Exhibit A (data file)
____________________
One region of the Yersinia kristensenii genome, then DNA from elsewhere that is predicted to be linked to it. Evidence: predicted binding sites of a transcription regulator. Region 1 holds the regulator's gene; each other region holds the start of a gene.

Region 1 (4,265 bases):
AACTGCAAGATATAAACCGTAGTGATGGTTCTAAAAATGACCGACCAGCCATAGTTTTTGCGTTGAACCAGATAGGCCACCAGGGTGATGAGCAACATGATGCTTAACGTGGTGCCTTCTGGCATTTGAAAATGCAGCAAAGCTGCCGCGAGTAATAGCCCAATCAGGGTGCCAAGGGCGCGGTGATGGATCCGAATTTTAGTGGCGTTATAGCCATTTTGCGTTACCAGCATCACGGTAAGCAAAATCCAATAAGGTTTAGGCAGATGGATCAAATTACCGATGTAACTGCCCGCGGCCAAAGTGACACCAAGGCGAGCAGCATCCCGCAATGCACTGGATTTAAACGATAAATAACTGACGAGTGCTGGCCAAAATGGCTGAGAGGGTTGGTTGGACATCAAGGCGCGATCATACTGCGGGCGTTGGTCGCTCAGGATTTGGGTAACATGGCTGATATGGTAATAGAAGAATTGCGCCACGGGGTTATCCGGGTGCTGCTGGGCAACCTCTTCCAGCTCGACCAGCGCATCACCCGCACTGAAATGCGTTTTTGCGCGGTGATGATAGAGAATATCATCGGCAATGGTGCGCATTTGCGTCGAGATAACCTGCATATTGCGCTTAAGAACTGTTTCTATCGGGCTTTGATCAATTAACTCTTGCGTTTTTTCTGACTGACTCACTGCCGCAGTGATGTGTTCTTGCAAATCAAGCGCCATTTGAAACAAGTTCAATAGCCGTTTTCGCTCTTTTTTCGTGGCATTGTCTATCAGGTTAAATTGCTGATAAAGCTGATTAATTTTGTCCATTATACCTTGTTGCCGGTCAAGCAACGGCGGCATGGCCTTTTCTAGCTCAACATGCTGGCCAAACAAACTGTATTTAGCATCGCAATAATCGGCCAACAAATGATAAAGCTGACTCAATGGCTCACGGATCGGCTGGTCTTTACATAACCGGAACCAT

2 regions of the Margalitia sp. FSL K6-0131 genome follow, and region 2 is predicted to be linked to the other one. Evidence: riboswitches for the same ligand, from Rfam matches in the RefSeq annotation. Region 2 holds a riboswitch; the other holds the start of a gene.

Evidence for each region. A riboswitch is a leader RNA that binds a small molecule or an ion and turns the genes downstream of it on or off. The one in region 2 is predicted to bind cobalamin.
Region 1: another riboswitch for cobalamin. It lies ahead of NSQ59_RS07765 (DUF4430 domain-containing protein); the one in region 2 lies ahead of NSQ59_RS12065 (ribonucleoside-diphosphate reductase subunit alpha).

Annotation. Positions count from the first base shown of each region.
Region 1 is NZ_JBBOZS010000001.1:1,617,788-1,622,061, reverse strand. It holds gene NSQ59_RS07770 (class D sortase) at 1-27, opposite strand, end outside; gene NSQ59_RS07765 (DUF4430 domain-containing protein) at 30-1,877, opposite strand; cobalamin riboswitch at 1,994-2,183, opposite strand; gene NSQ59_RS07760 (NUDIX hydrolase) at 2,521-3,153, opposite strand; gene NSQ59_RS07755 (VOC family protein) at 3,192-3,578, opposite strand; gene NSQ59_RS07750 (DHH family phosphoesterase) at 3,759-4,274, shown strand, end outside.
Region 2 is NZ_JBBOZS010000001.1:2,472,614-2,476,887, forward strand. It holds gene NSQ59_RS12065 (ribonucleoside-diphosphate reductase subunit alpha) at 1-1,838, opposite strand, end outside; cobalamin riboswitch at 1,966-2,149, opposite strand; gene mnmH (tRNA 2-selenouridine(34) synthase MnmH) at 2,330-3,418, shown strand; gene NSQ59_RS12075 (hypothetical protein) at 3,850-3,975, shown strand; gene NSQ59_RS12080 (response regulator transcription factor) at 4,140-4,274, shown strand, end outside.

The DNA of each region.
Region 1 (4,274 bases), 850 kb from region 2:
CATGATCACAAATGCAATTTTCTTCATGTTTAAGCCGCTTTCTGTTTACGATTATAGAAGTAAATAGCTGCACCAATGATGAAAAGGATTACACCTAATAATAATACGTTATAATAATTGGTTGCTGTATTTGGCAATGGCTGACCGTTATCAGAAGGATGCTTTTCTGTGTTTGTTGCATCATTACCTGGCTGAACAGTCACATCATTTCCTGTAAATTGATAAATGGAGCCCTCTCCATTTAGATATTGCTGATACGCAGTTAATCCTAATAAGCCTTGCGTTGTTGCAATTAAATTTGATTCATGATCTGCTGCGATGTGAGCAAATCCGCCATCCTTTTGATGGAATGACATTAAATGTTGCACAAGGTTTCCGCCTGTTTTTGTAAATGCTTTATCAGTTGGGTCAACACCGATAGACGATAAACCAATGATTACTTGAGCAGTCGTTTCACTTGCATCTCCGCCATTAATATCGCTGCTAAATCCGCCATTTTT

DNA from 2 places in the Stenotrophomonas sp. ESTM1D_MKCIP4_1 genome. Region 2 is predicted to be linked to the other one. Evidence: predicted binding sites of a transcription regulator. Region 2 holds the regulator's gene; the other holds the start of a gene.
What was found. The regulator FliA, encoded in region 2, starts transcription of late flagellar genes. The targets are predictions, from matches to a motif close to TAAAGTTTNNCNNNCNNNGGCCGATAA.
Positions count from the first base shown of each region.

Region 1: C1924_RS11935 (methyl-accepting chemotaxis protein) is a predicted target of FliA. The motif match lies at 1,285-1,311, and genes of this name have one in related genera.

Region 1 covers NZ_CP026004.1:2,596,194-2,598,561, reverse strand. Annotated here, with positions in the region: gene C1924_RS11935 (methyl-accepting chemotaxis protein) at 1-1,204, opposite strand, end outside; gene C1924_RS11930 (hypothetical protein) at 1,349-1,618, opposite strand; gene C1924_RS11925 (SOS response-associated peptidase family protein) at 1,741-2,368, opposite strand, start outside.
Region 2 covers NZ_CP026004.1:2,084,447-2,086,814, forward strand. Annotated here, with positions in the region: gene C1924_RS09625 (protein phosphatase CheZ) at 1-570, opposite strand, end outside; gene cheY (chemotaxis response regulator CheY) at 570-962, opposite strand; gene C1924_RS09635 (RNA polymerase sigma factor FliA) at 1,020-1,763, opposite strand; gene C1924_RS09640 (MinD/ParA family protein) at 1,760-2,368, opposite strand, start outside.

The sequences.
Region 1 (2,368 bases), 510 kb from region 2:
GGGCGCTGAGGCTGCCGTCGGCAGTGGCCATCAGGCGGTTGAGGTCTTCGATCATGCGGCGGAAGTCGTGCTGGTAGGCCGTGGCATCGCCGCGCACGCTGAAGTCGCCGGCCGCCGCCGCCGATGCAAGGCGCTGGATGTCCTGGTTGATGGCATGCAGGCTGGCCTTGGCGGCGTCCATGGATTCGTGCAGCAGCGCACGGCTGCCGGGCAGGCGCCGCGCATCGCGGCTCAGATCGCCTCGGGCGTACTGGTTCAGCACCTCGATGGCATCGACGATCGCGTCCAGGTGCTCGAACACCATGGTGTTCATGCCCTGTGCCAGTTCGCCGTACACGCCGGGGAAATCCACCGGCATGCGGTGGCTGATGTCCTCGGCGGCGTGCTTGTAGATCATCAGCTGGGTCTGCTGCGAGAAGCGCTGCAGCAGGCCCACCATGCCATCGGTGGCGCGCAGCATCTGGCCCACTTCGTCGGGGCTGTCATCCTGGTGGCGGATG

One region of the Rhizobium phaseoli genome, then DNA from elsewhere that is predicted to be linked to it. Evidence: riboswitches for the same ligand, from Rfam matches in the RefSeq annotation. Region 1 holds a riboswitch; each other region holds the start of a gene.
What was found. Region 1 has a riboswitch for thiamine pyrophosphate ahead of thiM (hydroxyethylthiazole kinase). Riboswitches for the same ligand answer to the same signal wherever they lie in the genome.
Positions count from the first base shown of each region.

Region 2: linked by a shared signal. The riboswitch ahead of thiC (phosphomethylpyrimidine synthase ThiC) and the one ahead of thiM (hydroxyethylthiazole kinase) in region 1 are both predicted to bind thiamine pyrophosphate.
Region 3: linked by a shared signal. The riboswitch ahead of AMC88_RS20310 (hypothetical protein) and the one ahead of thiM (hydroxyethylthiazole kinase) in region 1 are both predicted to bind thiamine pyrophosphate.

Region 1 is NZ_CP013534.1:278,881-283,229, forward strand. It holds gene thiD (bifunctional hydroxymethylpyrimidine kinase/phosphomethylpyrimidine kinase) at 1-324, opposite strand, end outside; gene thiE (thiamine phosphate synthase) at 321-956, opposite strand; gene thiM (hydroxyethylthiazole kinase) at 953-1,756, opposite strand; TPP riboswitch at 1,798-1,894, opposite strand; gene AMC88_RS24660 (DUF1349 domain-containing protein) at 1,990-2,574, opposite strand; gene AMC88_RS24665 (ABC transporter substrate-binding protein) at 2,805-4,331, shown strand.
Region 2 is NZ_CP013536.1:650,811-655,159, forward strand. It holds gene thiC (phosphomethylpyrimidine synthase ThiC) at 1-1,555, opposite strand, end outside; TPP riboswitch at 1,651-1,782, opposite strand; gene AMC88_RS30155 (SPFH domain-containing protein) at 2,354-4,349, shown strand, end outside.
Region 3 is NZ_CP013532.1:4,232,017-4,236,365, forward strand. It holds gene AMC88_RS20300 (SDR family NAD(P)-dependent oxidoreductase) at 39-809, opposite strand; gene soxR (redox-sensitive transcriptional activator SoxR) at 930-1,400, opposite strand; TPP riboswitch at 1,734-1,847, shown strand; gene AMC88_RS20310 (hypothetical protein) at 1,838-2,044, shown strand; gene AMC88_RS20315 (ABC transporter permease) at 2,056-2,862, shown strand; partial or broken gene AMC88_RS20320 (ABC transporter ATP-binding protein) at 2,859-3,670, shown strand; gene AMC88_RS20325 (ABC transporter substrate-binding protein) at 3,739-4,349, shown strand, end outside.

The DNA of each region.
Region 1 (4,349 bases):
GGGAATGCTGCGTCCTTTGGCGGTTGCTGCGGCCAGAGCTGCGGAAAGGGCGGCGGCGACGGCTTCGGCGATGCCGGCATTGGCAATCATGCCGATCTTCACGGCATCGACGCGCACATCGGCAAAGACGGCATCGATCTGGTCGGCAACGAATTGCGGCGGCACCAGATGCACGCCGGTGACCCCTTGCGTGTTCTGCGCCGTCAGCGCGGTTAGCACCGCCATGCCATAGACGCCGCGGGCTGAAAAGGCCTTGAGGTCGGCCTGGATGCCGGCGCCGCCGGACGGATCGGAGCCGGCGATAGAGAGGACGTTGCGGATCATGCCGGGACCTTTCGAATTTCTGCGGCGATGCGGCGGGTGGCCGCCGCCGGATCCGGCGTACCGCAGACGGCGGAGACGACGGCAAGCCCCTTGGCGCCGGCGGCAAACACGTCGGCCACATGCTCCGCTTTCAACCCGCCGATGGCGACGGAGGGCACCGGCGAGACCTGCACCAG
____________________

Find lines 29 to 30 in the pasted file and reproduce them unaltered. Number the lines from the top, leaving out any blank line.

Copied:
Region 3 is NZ_CP013532.1:4,232,017-4,236,365, forward strand. It holds gene AMC88_RS20300 (SDR family NAD(P)-dependent oxidoreductase) at 39-809, opposite strand; gene soxR (redox-sensitive transcriptional activator SoxR) at 930-1,400, opposite strand; TPP riboswitch at 1,734-1,847, shown strand; gene AMC88_RS20310 (hypothetical protein) at 1,838-2,044, shown strand; gene AMC88_RS20315 (ABC transporter permease) at 2,056-2,862, shown strand; partial or broken gene AMC88_RS20320 (ABC transporter ATP-binding protein) at 2,859-3,670, shown strand; gene AMC88_RS20325 (ABC transporter substrate-binding protein) at 3,739-4,349, shown strand, end outside.

The DNA of each region.